Pastoral counselors are trained in both psychology and theology to provide psychological as well as spiritual guidance to patients and families in health care settings. They perform a variety of tasks with their main responsibility being to counsel patients and family members. They also work with hospital staff to provide ethical and spiritual direction and instruction on religious practices and beliefs.
Steps Toward an MA in Pastoral Counseling
To become a pastoral counselor, requirements vary significantly by state. Successful students typically complete the following steps:
- Earn proper undergraduate degree (requirements vary by state). Common undergraduate degrees include Bachelor of Science programs in education, psychology, or human services or Bachelor of Arts program in theology.
- Earn proper graduate degree (requirements vary by state) from an accredited institution like Capella, Kaplan, Liberty, or Walden University. Typically includes completing a MA in Religion with a focus in pastoral counseling.
- Obtain proper licensure. Licensure requirements differ greatly by state, occupational specialty, and work setting.
- Consider certification options. Some counselors elect to be certified by the National Board for Certified Counselors, which grants a general practice credential of National Certified Counselor. While voluntary and distinct from state licensing, in some states, those who pass the national exam are exempt from taking a State certification exam.
After you’ve completed the necessary education, it would be wise to look into membership with the American Association of Pastoral Counselors (AAPC). Membership with the AAPC is beneficial for those who wish to “increase their professional capacity to provide spiritually informed and integrated care.” Membership will also help those looking to continue their education, increase networking opportunities, and even provide specialized in-service training in pastoral counseling.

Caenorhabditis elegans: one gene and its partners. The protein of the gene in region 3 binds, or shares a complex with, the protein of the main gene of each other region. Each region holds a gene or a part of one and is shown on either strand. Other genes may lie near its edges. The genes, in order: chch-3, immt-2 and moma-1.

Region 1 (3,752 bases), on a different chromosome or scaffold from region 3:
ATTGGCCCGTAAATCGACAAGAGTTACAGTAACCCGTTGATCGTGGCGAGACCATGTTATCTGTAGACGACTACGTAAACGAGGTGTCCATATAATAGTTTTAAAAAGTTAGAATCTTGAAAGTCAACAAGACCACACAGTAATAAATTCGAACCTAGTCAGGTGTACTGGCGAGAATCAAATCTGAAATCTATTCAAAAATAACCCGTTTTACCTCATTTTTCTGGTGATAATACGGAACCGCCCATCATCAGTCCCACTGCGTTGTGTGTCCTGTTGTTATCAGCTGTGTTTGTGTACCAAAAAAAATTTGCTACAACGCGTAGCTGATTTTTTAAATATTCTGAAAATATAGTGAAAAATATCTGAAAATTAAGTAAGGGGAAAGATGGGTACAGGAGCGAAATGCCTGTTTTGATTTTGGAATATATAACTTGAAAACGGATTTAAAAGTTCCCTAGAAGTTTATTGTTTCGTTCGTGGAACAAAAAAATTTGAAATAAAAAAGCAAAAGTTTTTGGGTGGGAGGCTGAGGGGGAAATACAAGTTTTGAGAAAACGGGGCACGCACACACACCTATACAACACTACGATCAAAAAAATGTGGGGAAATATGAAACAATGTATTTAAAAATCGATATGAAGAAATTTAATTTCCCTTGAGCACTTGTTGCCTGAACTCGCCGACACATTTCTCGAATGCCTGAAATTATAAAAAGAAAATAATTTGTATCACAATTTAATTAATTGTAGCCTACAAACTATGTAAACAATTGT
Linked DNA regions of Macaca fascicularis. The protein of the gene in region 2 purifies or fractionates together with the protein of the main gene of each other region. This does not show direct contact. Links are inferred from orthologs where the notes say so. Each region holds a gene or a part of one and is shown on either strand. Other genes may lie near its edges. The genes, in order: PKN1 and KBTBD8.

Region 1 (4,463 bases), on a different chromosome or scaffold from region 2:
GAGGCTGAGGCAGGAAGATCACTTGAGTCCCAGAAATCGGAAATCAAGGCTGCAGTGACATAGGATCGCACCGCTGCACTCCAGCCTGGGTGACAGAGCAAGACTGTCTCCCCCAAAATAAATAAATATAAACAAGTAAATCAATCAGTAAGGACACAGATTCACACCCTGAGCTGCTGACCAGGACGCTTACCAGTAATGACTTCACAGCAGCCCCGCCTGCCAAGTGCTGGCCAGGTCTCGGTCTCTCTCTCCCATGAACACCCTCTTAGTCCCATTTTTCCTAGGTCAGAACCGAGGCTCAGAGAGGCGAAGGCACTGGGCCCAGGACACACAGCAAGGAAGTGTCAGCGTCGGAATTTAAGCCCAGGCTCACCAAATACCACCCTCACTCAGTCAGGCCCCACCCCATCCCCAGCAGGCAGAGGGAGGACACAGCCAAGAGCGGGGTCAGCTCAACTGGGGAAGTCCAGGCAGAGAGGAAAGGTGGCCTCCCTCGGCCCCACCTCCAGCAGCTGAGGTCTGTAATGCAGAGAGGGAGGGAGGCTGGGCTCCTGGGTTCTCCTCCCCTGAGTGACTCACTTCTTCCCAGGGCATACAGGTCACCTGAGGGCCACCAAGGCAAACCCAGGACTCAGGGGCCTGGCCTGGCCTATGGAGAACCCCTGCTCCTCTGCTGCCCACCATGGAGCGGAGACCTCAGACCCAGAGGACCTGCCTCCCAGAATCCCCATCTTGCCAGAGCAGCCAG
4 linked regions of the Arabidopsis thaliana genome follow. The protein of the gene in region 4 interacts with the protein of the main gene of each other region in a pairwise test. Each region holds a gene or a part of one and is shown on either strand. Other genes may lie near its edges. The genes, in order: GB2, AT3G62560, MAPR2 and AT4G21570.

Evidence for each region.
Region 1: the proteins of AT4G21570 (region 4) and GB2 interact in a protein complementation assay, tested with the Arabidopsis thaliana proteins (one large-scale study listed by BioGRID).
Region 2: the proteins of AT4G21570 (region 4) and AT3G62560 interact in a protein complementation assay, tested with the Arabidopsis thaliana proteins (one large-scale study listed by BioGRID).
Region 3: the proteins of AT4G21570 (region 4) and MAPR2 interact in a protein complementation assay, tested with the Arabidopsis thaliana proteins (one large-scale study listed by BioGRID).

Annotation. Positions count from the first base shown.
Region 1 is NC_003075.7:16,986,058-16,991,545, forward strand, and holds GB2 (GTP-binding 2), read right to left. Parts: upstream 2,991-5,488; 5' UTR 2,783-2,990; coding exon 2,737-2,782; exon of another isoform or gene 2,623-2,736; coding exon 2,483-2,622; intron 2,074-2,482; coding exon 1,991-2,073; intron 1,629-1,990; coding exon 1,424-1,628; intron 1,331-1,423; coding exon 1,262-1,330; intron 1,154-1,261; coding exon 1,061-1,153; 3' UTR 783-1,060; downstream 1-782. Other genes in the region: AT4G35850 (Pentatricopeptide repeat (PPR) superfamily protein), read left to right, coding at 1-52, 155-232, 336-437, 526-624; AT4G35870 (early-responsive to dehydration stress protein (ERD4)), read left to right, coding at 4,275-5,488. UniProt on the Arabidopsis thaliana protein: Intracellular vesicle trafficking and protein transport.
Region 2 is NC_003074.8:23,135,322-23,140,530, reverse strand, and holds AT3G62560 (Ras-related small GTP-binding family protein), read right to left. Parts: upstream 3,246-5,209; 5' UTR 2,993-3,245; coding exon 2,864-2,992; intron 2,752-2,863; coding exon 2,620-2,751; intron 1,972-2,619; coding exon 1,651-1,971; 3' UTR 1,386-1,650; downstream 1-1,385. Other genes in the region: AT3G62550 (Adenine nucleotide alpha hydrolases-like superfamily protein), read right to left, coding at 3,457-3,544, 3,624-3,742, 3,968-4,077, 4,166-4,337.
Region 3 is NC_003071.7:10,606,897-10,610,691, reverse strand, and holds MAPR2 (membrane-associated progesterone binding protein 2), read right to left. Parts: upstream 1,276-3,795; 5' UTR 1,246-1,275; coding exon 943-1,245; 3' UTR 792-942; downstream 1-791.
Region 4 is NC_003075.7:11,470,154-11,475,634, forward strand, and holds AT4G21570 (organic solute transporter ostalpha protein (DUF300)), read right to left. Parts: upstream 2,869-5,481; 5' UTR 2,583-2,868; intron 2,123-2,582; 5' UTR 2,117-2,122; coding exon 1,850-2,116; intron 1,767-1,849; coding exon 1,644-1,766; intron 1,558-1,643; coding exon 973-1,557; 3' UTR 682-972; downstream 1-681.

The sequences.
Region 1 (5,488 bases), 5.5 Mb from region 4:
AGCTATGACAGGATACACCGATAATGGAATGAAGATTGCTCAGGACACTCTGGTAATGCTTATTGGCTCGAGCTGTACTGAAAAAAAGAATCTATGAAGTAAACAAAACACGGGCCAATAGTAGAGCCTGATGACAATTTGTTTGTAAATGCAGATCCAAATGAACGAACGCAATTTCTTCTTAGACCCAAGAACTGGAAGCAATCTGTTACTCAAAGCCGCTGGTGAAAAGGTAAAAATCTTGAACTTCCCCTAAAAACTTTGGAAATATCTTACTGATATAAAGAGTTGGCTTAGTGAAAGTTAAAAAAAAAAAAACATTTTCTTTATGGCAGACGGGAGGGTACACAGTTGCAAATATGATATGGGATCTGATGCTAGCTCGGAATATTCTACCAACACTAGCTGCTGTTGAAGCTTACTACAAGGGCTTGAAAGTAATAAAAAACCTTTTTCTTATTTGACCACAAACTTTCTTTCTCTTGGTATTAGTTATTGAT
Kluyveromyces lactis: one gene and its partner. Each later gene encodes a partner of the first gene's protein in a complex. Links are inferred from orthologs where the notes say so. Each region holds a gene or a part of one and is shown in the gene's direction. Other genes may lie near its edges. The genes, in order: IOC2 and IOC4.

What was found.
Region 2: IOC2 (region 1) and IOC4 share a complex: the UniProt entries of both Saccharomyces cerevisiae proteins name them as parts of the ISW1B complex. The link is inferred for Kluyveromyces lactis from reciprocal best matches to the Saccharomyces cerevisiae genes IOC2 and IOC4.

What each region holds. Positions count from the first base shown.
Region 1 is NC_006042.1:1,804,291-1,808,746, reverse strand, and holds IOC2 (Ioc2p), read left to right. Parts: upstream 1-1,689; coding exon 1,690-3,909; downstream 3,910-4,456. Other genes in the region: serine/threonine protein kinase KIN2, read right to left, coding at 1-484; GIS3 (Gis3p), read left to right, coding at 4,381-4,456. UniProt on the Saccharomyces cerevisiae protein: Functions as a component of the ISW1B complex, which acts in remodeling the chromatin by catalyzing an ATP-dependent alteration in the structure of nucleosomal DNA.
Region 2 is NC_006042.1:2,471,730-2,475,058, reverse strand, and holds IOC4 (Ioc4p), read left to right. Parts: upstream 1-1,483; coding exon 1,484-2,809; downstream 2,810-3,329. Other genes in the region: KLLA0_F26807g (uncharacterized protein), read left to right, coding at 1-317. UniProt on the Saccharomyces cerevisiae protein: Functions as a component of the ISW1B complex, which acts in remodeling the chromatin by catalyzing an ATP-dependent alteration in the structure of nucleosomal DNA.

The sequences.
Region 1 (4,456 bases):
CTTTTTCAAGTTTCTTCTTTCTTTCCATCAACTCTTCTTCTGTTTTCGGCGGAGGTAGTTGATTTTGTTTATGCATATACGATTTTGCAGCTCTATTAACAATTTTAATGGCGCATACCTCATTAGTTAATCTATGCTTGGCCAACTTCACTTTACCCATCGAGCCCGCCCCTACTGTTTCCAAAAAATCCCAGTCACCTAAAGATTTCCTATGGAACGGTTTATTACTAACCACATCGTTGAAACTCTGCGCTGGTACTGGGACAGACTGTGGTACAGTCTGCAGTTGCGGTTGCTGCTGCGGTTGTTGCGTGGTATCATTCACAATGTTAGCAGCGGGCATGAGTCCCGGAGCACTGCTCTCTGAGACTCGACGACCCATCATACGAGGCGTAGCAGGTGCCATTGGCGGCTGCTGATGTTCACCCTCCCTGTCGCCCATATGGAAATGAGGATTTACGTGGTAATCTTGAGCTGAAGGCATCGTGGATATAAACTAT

My Degree and What It’s Good For
A pastoral counseling degree will allow you to provide advice and support in a religious context, and to help people with crises of faith as well as general issues. A pastoral counselor’s job requires them to:
- Deliver religious rites and ordinances.
- Provide personal and vocational counseling.
- Offer spiritual support and guidance.
- Arrange for medical care, vocational training, job placement and other outside services.
According to the AAPC, “pastoral counseling accounts for three million hours of treatment annually in institutional and community-based settings.” Visit our salary guide to learn more about your earning potential as a Pastoral Counselor.
Online MA in Pastoral Counseling Degree Programs
- Liberty University: MAR – Pastoral Counseling
Closely Related Programs
The following degrees are closely related to a master’s degree program in pastoral counseling, often allowing you to pursue a career in this field or others: